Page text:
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A Tale of Two Protests: Why SlutWalk Works Better Than Occupy Wall Street

To get people to join a movement, they need to see themselves in it. Here's why Slutwalk does that for me and Occupy Wall Street doesn't.



When I visited the Occupy Wall Street site in lower Manhattan yesterday, I felt a pull of solidarity for the protesters. I'm against corporate greed. I wish our government would tax the rich more, regulate corporations, and crack down on corruption. I agree that the bank bailout money should have gone to the people instead. A few signs, like "Remember the other 99 percent," tugged at my heartstrings.

But ultimately, Occupy Wall Street didn't do it for me. The lack of a clear focus, the gutter-punk aesthetic, the 24/7 commitment—it all turned me off. Meandering through the rainbow knit caps, sleeping bags, and "Tax the rich" signs, I thought of another protest that resonated with me much more: SlutWalk.


The first SlutWalk, a protest against rape and sexual double-standards, took place last April in Toronto. It was sparked by a local police officer telling a public safety class that women "should avoid dressing like sluts in order not to be victimized." About 4,000 people showed up to a march planned for a few hundred. Since then, the protests have gone viral, spreading to more than 70 cities around the world, from Los Angeles to New Delhi to Cape Town. This Saturday, SlutWalk is coming to my hometown of New York City.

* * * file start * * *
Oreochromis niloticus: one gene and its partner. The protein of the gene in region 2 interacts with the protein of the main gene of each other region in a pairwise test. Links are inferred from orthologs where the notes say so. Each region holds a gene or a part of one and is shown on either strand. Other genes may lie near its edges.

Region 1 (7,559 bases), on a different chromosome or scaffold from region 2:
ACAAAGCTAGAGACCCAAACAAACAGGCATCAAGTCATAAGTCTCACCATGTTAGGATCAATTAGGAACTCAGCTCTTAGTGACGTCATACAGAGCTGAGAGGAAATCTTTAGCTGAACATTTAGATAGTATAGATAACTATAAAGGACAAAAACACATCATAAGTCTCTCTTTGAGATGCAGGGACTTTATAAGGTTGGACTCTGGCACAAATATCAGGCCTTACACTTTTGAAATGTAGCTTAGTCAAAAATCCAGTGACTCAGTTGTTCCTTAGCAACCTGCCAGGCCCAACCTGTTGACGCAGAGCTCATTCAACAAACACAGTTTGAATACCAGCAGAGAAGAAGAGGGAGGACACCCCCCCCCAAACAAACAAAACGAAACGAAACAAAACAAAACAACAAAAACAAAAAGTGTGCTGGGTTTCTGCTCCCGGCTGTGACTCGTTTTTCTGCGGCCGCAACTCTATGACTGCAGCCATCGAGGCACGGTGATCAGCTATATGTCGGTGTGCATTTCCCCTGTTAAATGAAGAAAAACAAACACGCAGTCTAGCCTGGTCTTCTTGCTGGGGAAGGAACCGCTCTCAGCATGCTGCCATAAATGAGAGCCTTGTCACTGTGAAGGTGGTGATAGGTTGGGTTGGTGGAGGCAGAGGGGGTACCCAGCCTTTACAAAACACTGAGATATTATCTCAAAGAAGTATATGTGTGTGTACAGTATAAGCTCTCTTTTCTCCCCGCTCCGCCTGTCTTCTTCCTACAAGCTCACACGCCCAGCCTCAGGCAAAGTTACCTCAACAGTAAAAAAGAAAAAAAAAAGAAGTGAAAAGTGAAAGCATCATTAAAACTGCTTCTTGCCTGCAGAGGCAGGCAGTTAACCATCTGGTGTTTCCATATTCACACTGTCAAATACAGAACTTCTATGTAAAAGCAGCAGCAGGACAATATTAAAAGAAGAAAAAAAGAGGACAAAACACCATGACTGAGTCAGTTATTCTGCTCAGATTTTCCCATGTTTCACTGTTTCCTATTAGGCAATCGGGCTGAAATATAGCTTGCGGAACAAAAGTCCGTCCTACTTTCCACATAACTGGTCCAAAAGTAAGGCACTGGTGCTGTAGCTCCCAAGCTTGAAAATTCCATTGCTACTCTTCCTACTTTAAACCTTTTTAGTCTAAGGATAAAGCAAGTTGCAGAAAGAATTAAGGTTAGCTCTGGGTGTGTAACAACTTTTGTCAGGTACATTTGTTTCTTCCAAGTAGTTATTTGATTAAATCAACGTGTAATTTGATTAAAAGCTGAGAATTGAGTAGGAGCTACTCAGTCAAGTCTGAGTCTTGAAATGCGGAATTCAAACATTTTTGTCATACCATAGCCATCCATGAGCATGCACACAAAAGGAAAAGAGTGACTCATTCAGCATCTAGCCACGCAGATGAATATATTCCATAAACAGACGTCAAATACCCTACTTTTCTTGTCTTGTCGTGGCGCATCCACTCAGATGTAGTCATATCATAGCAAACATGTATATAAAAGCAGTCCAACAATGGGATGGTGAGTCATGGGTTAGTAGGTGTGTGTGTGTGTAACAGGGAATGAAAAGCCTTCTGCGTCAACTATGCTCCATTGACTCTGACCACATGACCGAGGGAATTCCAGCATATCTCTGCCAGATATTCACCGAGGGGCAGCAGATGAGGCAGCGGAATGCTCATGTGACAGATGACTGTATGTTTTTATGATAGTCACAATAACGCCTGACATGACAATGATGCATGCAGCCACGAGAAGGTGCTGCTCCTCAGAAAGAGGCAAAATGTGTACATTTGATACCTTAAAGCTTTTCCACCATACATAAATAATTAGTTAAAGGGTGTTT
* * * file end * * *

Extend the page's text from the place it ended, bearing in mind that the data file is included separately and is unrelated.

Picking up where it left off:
Tomorrow I'm taking the same train I did yesterday, but I'm getting off early at Union Square to join the SlutWalkers instead of the Wall Street occupiers. Here's why:

SlutWalk's demands are simple, Wall Street's are fuzzy. There has been some internal debate over whether the word "slut" is worth reclaiming or whether the SlutWalk movement includes everyone. But the message is clear as a bell: There is no excuse for rape. We need to stop determining a woman's credibility and worth based on what she wears and who she sleeps with. Period.

By nearly all accounts, the Occupy Wall Street message is muddled. "Hey President Obama, get ready for our one demand!" an Adbusters post proclaimed. Apparently the "one demand" is to abolish corporate greed—and capital punishment, and joblessness, and police brutality too. And the wars and the wealth gap and corporate censorship. Some observers have defended the movement, but many of the protesters I saw at Occupy Wall Street represented a laundry list of causes—one had "Troy Davis," "Bush's family," "BP," and "Enron," all on the same sign, along with a "Never Forget" for good measure. I overheard people talking passionately about everything from the Second Amendment to global warming. It was dizzying.

The explanation is that Occupy Wall Street is a leaderless movement that eschews a top-down structure. I totally feel that. And I understand all these issues are interconnected. Women's issues are, too—the SlutWalkers could have easily gone down a rabbit hole of every lady topic ever, expanding the protest to cover reproductive rights, domestic violence, and the glass ceiling. But they stayed focused on sexual assault. For the Wall Street protests to resonate to the rest of the country, there needs to be a clear ask or two.

SlutWalk is about "us," Wall Street is about "them." Both of these protests are about toppling existing power structures, but only one holds the entire culture accountable. SlutWalkers are demanding not only for rapists to stop raping, but for cops and the media and the average Joe and Jane to stop blaming women for their own sexual assault. The fact that the movement was spurred by a man excusing a rape, not committing one, is significant. We have a collective responsibility to alter our way of thinking.